“For two decades now, the nurses on the frontline have said we need enforceable limits,” said Julie Pinkham, executive director of the Massachusetts Nurses Association. “People have to know, what is it that is safe? What do I come to when I come to a floor? Because if the institution thinks six or seven [patients] is safe, and the nurse doesn’t ... I guarantee you they’re going to leave.”
Such proposals in the past have been met with fierce opposition from hospital groups, which have argued that staffing minimums create inflexible standards for hospitals regardless of their size, and bring with them unsustainable costs.
Hospital groups have yet to fully address the latest proposal. At the HPC event, Steve Walsh, president and CEO of the Massachusetts Health & Hospital Association, sidestepped comment on the bill, and instead said the state could create an AmeriCorps program for health care services that would provide a living allowance and funding to support their education and entry into the field. He suggested patient advocacy groups such as Health Care For All leverage their door knocking efforts, currently deployed for the MassHealth redetermination effort, to eventually recruit people from communities of color.
Walsh also said the marketing around working in health care needed to change, and businesses needed to become more flexible in what kinds of workers or schedules they were willing to accommodate.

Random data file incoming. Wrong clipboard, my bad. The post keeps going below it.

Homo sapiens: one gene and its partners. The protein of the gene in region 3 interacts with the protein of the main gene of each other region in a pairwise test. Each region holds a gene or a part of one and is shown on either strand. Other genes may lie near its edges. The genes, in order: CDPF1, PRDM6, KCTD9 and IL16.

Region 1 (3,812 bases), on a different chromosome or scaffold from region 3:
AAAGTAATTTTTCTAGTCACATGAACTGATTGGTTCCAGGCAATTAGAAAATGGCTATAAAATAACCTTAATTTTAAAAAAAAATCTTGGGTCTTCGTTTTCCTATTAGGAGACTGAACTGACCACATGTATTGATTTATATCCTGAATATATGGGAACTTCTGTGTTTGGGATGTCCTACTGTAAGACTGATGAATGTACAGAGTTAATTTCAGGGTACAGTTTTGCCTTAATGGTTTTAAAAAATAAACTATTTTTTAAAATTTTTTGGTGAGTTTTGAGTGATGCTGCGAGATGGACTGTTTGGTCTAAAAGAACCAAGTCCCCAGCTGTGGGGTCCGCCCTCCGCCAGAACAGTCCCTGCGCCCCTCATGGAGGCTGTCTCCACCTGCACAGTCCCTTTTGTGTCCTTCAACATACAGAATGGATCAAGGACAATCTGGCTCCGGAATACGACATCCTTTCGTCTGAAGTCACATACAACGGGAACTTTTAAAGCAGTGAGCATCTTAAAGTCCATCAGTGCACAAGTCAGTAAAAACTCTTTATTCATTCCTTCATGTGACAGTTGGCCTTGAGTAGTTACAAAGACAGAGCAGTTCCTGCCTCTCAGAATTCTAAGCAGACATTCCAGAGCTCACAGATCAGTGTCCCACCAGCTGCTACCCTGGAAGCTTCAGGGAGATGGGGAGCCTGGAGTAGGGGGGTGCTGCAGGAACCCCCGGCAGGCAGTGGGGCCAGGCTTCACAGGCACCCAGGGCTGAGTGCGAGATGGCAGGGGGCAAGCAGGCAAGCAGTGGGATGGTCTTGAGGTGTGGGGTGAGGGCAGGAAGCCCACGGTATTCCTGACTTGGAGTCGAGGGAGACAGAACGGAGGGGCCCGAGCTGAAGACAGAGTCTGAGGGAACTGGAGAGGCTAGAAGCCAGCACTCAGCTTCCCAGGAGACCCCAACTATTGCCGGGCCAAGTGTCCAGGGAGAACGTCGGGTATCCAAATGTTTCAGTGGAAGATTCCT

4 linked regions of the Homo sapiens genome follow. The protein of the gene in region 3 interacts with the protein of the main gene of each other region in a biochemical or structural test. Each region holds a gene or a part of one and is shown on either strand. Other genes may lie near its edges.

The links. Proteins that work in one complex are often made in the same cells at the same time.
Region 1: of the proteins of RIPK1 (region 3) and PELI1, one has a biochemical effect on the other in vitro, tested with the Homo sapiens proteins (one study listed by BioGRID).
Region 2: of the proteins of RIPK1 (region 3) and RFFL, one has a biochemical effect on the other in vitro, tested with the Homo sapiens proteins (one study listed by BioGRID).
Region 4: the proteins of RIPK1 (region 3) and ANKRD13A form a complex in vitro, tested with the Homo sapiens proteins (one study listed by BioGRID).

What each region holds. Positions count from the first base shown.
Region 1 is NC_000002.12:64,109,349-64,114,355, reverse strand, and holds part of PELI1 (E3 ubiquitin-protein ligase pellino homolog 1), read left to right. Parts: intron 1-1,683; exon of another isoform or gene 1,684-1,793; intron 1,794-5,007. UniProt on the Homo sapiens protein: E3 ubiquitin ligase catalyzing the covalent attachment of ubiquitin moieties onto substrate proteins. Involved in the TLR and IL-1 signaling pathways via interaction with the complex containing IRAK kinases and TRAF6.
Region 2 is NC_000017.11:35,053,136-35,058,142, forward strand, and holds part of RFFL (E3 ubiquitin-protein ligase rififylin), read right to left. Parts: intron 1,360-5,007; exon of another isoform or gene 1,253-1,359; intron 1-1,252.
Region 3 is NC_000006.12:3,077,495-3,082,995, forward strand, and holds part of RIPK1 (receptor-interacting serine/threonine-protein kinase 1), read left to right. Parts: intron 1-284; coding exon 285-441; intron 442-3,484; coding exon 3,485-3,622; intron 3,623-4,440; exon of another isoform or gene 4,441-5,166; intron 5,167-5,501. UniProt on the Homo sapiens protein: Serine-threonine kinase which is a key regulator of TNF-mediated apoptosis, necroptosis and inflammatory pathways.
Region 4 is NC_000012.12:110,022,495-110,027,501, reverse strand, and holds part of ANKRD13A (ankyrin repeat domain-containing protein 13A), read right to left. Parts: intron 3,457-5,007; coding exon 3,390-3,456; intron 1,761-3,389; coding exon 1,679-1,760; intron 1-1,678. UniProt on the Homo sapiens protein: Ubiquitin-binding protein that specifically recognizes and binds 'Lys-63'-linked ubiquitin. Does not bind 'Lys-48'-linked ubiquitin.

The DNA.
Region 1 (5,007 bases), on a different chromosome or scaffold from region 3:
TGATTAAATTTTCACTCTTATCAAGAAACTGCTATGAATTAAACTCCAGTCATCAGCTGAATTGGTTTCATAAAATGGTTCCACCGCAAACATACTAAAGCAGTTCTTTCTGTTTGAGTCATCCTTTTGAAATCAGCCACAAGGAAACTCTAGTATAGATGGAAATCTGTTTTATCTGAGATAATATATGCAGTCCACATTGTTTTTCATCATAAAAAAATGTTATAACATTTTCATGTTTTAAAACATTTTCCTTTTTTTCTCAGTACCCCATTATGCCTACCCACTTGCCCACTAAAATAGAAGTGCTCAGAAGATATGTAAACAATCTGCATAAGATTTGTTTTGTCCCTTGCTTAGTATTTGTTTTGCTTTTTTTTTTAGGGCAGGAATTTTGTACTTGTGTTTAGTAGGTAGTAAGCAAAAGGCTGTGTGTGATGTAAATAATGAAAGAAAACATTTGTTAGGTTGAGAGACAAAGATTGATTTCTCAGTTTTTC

Michael Curry, president and CEO of the Massachusetts League of Community Health Centers, said the state needed a moonshot initiative around workforce, focused on investments to bring people into the workforce, in particular from communities of color. But groups needed to come together in a war room to talk about the issues more comprehensively.
“We’re still not sitting in the room. And it’s repackaging the Tylenol, because these ideas exist around how to recruit, how to retain, how to do it in a diverse and inclusive way. But we have to invest in it,” Curry said. “Pay now or pay greater later. If we don’t do this, there’ll be another crisis. That will exacerbate everything we’re dealing with now, and it will make it even worse.”
An earlier version of this story misstated how much travel nurses are paid compared with staff nurses. As of 2022, average wages for contract nurses in MA were 89% higher than average wages for staff nurses. The Globe regrets the error.